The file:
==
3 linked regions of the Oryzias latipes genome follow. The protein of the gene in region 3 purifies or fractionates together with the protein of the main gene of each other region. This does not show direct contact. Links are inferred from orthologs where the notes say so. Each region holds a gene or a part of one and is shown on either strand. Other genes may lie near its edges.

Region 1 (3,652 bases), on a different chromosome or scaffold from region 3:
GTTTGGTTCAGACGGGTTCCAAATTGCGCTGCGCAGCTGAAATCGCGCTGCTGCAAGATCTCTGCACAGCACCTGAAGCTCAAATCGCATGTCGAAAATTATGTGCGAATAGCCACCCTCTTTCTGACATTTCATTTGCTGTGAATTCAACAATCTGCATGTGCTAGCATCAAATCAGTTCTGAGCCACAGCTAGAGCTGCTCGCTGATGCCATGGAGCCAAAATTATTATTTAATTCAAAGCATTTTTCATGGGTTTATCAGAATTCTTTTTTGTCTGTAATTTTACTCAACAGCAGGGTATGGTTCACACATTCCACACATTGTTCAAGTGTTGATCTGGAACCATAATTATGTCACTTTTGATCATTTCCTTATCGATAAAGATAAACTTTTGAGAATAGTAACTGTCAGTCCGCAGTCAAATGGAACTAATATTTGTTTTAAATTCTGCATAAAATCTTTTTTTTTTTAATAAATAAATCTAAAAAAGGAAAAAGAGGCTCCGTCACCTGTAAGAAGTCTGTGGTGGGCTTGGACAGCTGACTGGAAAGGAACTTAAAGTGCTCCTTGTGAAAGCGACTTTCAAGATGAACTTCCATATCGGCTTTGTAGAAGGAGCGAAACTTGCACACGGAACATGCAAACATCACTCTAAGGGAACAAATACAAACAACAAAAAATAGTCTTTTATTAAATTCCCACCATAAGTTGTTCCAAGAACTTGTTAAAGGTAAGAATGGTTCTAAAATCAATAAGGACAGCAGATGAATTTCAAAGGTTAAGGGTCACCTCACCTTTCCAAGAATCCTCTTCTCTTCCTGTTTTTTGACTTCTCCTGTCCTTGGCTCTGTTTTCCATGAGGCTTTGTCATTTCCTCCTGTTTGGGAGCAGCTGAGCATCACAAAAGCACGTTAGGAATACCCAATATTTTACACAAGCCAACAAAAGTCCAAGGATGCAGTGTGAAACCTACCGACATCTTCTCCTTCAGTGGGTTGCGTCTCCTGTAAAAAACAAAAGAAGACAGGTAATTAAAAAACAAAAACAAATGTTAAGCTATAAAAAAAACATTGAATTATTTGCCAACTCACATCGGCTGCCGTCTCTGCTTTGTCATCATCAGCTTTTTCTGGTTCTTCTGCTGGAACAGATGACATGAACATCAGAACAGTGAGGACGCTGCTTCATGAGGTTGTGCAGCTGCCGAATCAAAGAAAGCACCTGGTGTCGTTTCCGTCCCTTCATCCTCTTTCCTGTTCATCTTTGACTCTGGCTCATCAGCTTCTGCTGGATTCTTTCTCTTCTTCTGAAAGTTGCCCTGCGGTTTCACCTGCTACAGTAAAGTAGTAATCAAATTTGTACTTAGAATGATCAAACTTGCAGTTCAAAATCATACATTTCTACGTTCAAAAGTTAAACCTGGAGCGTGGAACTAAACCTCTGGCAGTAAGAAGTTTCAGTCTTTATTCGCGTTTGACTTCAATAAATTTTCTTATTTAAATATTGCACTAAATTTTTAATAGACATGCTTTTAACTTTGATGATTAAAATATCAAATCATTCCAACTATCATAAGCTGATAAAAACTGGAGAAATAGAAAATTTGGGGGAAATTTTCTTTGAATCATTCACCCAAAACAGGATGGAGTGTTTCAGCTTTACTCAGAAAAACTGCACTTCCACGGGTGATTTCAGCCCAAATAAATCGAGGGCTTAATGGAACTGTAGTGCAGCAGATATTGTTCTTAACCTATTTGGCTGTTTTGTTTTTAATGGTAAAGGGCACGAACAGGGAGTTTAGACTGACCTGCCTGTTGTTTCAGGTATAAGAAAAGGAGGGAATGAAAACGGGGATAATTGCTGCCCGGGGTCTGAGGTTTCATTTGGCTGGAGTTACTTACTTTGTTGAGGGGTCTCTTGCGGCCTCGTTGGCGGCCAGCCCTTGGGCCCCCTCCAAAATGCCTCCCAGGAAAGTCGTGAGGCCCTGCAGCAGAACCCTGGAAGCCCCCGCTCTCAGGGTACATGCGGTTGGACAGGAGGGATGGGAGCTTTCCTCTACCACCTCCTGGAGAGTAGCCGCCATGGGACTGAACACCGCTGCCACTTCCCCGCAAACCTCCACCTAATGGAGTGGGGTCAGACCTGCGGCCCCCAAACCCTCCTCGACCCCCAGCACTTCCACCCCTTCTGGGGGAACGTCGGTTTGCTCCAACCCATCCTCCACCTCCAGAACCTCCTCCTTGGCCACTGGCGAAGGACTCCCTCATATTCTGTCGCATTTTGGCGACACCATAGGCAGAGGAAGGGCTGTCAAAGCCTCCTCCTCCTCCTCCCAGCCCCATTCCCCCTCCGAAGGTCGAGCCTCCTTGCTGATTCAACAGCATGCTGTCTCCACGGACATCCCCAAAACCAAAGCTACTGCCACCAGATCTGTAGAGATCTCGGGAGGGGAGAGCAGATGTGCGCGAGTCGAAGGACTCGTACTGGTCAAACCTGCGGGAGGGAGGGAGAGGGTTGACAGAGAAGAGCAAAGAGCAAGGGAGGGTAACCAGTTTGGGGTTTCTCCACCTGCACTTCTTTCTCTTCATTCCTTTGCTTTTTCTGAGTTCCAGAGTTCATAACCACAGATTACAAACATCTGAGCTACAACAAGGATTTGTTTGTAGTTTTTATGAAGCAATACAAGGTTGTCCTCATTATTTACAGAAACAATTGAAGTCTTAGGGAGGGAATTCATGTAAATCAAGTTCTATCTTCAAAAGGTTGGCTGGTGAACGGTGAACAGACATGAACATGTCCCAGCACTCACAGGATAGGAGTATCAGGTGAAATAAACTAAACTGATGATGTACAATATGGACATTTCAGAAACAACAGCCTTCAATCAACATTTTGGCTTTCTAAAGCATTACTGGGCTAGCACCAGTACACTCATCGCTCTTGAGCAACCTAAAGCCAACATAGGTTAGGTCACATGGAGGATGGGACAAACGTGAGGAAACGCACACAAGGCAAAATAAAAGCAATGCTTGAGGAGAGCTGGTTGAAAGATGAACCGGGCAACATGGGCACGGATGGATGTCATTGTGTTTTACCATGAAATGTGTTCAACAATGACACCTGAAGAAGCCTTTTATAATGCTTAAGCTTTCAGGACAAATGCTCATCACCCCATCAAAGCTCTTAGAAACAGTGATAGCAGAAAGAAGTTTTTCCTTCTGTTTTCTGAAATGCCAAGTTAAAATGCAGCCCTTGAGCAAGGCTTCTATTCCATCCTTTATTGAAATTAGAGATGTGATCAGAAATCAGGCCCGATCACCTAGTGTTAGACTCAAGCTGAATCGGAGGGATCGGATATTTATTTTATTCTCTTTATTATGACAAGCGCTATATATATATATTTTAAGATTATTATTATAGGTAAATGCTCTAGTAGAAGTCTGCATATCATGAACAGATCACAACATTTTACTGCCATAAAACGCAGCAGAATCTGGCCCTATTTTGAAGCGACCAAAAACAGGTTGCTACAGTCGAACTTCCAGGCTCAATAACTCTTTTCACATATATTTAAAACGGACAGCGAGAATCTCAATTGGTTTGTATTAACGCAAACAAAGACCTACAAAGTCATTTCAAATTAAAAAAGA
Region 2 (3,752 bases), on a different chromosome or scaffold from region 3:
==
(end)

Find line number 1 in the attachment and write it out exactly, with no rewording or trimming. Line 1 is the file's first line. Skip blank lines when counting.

3 linked regions of the Oryzias latipes genome follow. The protein of the gene in region 3 purifies or fractionates together with the protein of the main gene of each other region. This does not show direct contact. Links are inferred from orthologs where the notes say so. Each region holds a gene or a part of one and is shown on either strand. Other genes may lie near its edges.